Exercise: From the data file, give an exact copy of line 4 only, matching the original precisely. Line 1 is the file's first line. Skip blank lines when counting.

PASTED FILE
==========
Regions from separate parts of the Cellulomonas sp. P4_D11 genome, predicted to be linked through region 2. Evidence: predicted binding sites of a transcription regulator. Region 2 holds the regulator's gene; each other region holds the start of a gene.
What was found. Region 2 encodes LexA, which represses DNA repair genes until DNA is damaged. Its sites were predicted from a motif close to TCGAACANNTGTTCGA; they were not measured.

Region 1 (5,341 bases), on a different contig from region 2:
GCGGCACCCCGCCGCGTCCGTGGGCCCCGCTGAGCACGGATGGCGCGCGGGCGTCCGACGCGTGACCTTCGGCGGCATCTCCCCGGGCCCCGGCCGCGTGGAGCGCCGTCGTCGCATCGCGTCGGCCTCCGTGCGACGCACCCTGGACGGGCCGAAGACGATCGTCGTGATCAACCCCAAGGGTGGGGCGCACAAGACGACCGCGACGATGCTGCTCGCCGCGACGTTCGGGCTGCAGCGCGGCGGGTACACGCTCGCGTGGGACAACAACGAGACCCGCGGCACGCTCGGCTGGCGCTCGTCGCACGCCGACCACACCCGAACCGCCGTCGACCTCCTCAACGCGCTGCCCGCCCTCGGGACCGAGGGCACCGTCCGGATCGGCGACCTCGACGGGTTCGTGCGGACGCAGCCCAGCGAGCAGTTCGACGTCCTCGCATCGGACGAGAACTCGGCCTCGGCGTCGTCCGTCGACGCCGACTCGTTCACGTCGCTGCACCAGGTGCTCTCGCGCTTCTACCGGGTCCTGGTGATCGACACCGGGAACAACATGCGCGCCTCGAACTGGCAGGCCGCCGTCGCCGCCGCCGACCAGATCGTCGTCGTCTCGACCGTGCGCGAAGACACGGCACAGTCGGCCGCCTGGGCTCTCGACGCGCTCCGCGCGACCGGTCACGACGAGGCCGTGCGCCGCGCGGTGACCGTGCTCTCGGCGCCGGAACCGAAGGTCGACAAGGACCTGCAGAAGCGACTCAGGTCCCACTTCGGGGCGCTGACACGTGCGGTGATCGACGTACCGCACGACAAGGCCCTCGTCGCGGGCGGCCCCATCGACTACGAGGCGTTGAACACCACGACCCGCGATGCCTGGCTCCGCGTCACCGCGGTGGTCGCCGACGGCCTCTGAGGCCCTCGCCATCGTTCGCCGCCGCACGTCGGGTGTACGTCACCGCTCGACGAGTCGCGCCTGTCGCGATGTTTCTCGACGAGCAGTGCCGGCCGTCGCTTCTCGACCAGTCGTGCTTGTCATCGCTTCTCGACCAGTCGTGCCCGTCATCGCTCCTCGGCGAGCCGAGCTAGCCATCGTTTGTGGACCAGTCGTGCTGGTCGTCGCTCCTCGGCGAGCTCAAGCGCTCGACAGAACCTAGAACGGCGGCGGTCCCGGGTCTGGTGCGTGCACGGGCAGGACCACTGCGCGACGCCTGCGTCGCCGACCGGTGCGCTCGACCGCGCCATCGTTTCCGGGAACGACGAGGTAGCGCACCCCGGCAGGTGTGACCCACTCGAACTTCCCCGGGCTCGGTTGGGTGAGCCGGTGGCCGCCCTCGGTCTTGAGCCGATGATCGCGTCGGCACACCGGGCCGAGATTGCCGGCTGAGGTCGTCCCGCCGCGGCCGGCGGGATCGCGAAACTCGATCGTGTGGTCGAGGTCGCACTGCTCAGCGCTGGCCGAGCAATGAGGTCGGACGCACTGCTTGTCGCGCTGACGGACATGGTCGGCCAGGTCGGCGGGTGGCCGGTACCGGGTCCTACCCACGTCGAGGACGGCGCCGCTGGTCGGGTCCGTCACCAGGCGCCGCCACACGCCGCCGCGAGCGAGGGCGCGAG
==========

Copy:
GCGGCACCCCGCCGCGTCCGTGGGCCCCGCTGAGCACGGATGGCGCGCGGGCGTCCGACGCGTGACCTTCGGCGGCATCTCCCCGGGCCCCGGCCGCGTGGAGCGCCGTCGTCGCATCGCGTCGGCCTCCGTGCGACGCACCCTGGACGGGCCGAAGACGATCGTCGTGATCAACCCCAAGGGTGGGGCGCACAAGACGACCGCGACGATGCTGCTCGCCGCGACGTTCGGGCTGCAGCGCGGCGGGTACACGCTCGCGTGGGACAACAACGAGACCCGCGGCACGCTCGGCTGGCGCTCGTCGCACGCCGACCACACCCGAACCGCCGTCGACCTCCTCAACGCGCTGCCCGCCCTCGGGACCGAGGGCACCGTCCGGATCGGCGACCTCGACGGGTTCGTGCGGACGCAGCCCAGCGAGCAGTTCGACGTCCTCGCATCGGACGAGAACTCGGCCTCGGCGTCGTCCGTCGACGCCGACTCGTTCACGTCGCTGCACCAGGTGCTCTCGCGCTTCTACCGGGTCCTGGTGATCGACACCGGGAACAACATGCGCGCCTCGAACTGGCAGGCCGCCGTCGCCGCCGCCGACCAGATCGTCGTCGTCTCGACCGTGCGCGAAGACACGGCACAGTCGGCCGCCTGGGCTCTCGACGCGCTCCGCGCGACCGGTCACGACGAGGCCGTGCGCCGCGCGGTGACCGTGCTCTCGGCGCCGGAACCGAAGGTCGACAAGGACCTGCAGAAGCGACTCAGGTCCCACTTCGGGGCGCTGACACGTGCGGTGATCGACGTACCGCACGACAAGGCCCTCGTCGCGGGCGGCCCCATCGACTACGAGGCGTTGAACACCACGACCCGCGATGCCTGGCTCCGCGTCACCGCGGTGGTCGCCGACGGCCTCTGAGGCCCTCGCCATCGTTCGCCGCCGCACGTCGGGTGTACGTCACCGCTCGACGAGTCGCGCCTGTCGCGATGTTTCTCGACGAGCAGTGCCGGCCGTCGCTTCTCGACCAGTCGTGCTTGTCATCGCTTCTCGACCAGTCGTGCCCGTCATCGCTCCTCGGCGAGCCGAGCTAGCCATCGTTTGTGGACCAGTCGTGCTGGTCGTCGCTCCTCGGCGAGCTCAAGCGCTCGACAGAACCTAGAACGGCGGCGGTCCCGGGTCTGGTGCGTGCACGGGCAGGACCACTGCGCGACGCCTGCGTCGCCGACCGGTGCGCTCGACCGCGCCATCGTTTCCGGGAACGACGAGGTAGCGCACCCCGGCAGGTGTGACCCACTCGAACTTCCCCGGGCTCGGTTGGGTGAGCCGGTGGCCGCCCTCGGTCTTGAGCCGATGATCGCGTCGGCACACCGGGCCGAGATTGCCGGCTGAGGTCGTCCCGCCGCGGCCGGCGGGATCGCGAAACTCGATCGTGTGGTCGAGGTCGCACTGCTCAGCGCTGGCCGAGCAATGAGGTCGGACGCACTGCTTGTCGCGCTGACGGACATGGTCGGCCAGGTCGGCGGGTGGCCGGTACCGGGTCCTACCCACGTCGAGGACGGCGCCGCTGGTCGGGTCCGTCACCAGGCGCCGCCACACGCCGCCGCGAGCGAGGGCGCGAG